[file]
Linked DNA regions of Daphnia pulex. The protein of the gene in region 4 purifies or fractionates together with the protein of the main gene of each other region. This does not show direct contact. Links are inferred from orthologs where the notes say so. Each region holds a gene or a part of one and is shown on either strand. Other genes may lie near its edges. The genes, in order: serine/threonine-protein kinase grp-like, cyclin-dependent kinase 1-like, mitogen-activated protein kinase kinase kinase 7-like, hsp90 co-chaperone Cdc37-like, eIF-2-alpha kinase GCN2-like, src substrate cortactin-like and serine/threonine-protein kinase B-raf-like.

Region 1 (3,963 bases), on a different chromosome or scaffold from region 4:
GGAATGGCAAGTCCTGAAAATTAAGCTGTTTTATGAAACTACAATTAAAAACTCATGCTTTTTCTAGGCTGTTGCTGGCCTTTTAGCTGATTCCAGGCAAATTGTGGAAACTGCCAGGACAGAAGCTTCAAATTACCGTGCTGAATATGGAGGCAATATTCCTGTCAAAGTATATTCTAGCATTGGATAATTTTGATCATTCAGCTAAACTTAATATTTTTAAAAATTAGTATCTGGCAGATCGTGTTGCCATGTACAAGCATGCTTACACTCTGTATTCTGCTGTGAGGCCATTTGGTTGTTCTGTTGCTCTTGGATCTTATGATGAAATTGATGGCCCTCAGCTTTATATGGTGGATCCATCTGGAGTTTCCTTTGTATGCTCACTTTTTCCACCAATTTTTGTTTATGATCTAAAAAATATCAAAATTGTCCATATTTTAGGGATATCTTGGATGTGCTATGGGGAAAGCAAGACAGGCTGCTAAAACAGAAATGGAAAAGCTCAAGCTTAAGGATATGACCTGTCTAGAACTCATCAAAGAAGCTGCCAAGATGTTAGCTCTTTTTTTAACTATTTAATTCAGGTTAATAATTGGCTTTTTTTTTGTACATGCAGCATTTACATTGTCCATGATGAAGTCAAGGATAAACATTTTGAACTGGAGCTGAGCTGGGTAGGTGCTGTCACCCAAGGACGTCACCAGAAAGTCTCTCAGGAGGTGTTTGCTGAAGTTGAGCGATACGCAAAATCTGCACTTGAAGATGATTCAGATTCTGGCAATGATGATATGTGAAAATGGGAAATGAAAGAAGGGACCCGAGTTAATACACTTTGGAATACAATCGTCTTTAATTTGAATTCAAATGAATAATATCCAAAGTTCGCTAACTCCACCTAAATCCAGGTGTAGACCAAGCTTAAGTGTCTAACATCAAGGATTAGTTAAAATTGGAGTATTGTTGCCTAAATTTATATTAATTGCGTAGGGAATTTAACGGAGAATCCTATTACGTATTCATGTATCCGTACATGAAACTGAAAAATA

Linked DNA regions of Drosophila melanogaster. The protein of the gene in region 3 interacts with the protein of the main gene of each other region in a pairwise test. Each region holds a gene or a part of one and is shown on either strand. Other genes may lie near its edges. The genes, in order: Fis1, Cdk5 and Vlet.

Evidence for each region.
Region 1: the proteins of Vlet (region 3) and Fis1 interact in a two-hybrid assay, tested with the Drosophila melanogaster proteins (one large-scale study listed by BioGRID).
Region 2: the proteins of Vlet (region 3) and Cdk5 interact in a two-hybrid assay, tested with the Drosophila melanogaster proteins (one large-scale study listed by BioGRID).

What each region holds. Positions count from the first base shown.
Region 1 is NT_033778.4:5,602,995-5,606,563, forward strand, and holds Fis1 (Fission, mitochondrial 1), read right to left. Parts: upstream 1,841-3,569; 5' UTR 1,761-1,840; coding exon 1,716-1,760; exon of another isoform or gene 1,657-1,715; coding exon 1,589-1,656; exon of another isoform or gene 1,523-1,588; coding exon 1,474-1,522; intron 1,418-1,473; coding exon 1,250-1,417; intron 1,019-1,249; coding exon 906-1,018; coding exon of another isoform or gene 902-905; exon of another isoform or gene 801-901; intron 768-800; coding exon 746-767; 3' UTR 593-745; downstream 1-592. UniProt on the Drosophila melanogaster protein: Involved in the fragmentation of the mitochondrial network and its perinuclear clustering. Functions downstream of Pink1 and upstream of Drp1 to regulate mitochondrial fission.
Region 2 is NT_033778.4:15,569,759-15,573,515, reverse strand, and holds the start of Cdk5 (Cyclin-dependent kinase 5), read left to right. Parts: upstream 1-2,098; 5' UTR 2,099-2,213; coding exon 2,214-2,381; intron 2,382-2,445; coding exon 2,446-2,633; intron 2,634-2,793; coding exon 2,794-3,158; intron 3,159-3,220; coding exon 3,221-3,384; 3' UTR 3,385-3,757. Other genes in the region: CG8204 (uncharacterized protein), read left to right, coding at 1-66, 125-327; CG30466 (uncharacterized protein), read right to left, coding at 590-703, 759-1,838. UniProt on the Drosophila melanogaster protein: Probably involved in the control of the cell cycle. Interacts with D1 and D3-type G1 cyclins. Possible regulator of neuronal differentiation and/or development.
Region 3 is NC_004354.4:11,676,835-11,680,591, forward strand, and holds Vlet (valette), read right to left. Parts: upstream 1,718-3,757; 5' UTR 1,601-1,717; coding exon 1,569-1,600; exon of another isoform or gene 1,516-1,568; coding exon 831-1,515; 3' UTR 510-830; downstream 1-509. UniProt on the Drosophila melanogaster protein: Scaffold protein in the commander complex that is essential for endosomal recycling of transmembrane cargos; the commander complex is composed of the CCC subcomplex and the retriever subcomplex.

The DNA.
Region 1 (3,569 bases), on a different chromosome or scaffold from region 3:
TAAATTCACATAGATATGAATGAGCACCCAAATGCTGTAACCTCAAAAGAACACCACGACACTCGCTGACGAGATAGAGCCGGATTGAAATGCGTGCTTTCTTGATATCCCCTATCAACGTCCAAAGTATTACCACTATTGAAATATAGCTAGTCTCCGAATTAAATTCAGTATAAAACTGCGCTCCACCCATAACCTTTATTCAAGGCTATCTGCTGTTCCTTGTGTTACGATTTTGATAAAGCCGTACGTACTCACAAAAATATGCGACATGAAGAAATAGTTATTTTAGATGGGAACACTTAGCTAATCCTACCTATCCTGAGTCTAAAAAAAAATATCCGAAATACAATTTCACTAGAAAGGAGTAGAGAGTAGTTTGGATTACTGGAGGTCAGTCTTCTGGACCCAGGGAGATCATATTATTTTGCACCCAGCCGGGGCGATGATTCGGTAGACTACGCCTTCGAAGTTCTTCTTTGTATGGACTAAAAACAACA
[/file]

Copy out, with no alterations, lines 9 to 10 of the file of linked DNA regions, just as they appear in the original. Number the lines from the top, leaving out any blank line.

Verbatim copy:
Region 1 is NT_033778.4:5,602,995-5,606,563, forward strand, and holds Fis1 (Fission, mitochondrial 1), read right to left. Parts: upstream 1,841-3,569; 5' UTR 1,761-1,840; coding exon 1,716-1,760; exon of another isoform or gene 1,657-1,715; coding exon 1,589-1,656; exon of another isoform or gene 1,523-1,588; coding exon 1,474-1,522; intron 1,418-1,473; coding exon 1,250-1,417; intron 1,019-1,249; coding exon 906-1,018; coding exon of another isoform or gene 902-905; exon of another isoform or gene 801-901; intron 768-800; coding exon 746-767; 3' UTR 593-745; downstream 1-592. UniProt on the Drosophila melanogaster protein: Involved in the fragmentation of the mitochondrial network and its perinuclear clustering. Functions downstream of Pink1 and upstream of Drp1 to regulate mitochondrial fission.
Region 2 is NT_033778.4:15,569,759-15,573,515, reverse strand, and holds the start of Cdk5 (Cyclin-dependent kinase 5), read left to right. Parts: upstream 1-2,098; 5' UTR 2,099-2,213; coding exon 2,214-2,381; intron 2,382-2,445; coding exon 2,446-2,633; intron 2,634-2,793; coding exon 2,794-3,158; intron 3,159-3,220; coding exon 3,221-3,384; 3' UTR 3,385-3,757. Other genes in the region: CG8204 (uncharacterized protein), read left to right, coding at 1-66, 125-327; CG30466 (uncharacterized protein), read right to left, coding at 590-703, 759-1,838. UniProt on the Drosophila melanogaster protein: Probably involved in the control of the cell cycle. Interacts with D1 and D3-type G1 cyclins. Possible regulator of neuronal differentiation and/or development.